Creating a Home in a Harlem Townhouse Share


A number of brokers hung up when he told them what he was looking for and that he had 13 or 14 potential roommates but no absolute “yeses.” He also learned that actors’ reputation for being flaky partners on a lease was not totally undeserved. Four or five people dropped out of the search after being offered jobs on touring productions. A handful of others said they would leave their sublets or month-to-months only if what Mr. Heitz found was something nicer or less expensive.

But while actors posed a challenge, they were also, quite often, in need of a place to live. Shortly after signing the lease, Mr. Heitz ran into a musical theater acquaintance, Blake Zolfo, 25, at a catering gig. Mr. Heitz asked him how things were going.

Photo

A view of the kitchen.

Credit
Robert Wright for The New York Times

“Well, I’m getting evicted,’” Mr. Zolfo replied. He said he had been subletting from another actor, who, to his surprise, “had apparently decided that paying rent was optional.”

Mr. Zolfo was more than happy to take the smallest room in the house, which measures about 6 by 13 feet. It’s also the least expensive, at $825 a month. The two largest rooms rent for $950 each — Mr. Heitz has one and Joe D’Emilio, 28 and a freelance lighting designer, has the other. The medium-size bedroom, occupied by Dan Medvidick, 29 and an actor who had known Mr. Heitz from a volleyball league, goes for $875.

Mr. Medvidick moved in this May, after his room’s original occupant returned to San Francisco. Mr. Medvidick had been living in a month-to-month share in Astoria, but wanted a friendlier setup. “I wanted a more social environment, for people to talk to one another,” he said.

Photo

Mr. Heitz’s bedroom.

Credit
Robert Wright for The New York Times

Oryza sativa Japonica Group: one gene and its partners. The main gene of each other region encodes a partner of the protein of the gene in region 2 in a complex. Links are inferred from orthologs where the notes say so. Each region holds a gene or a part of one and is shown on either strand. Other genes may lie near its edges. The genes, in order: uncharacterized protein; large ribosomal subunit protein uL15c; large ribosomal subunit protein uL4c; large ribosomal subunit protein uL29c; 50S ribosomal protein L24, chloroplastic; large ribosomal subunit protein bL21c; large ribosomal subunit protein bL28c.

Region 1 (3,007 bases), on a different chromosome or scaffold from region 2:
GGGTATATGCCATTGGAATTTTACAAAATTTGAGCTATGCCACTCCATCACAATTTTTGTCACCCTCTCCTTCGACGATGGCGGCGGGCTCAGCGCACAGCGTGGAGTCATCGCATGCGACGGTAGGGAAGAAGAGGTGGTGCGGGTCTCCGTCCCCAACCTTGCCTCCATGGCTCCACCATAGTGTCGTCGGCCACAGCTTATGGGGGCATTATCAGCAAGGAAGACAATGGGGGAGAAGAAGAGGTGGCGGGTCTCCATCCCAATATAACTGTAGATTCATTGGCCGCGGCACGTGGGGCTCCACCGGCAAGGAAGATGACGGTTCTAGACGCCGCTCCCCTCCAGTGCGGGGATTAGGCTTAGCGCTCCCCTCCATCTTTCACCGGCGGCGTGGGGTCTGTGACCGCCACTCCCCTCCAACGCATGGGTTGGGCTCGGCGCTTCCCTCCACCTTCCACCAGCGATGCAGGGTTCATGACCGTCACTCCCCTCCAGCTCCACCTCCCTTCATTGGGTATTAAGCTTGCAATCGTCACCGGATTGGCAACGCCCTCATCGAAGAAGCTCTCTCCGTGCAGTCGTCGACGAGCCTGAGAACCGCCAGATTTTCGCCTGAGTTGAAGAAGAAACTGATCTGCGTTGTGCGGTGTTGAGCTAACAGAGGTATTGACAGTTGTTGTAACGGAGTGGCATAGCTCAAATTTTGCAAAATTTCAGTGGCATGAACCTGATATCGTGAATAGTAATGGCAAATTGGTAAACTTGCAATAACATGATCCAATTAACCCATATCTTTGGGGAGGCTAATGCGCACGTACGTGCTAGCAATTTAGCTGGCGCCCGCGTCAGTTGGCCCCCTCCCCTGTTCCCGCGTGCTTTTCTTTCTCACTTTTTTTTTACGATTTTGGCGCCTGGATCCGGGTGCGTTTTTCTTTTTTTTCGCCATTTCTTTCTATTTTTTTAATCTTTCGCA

In the months since moving in, the housemates have established rituals and rules and added personal touches. Playbills line the living room mantelpiece and cross-stitched Pokémon characters done by Mr. Zolfo hang on one wall. There are monthly dinners to bond and discuss house business — like what to do about flies around the compost, and implementing a chore list. The roommates also share a wine club membership that runs about $70 a month for a case. A mini-fridge used for wine is nested in the fireplace.

They have also installed a projector and roll-down screen visible from a red couch that Mr. Heitz bought on Craigslist. An upright piano is on the wish list.

Every Monday, the roommates host a movie night for friends and each month has a theme. September was “Back to School” themed; October is horror. They have yet to do their first play reading, but they’re hoping to soon.

“For me, the big question was, ‘How could I live the life I want to live in New York without spending a fortune?’” Mr. Heitz said.

For him, the experience of finding and creating a home was both so challenging and ultimately satisfying that shortly after moving in he decided to take the advice of a broker he met during his apartment search.

She had been impressed with the binder he carried to every showing — each listing he saw had a page including square footage, room by room measurements and outlets per room. She suggested he become an agent. Last winter, he received his license and joined Triplemint. The hardest part of his job?

“Finding housing for actors,” he said.

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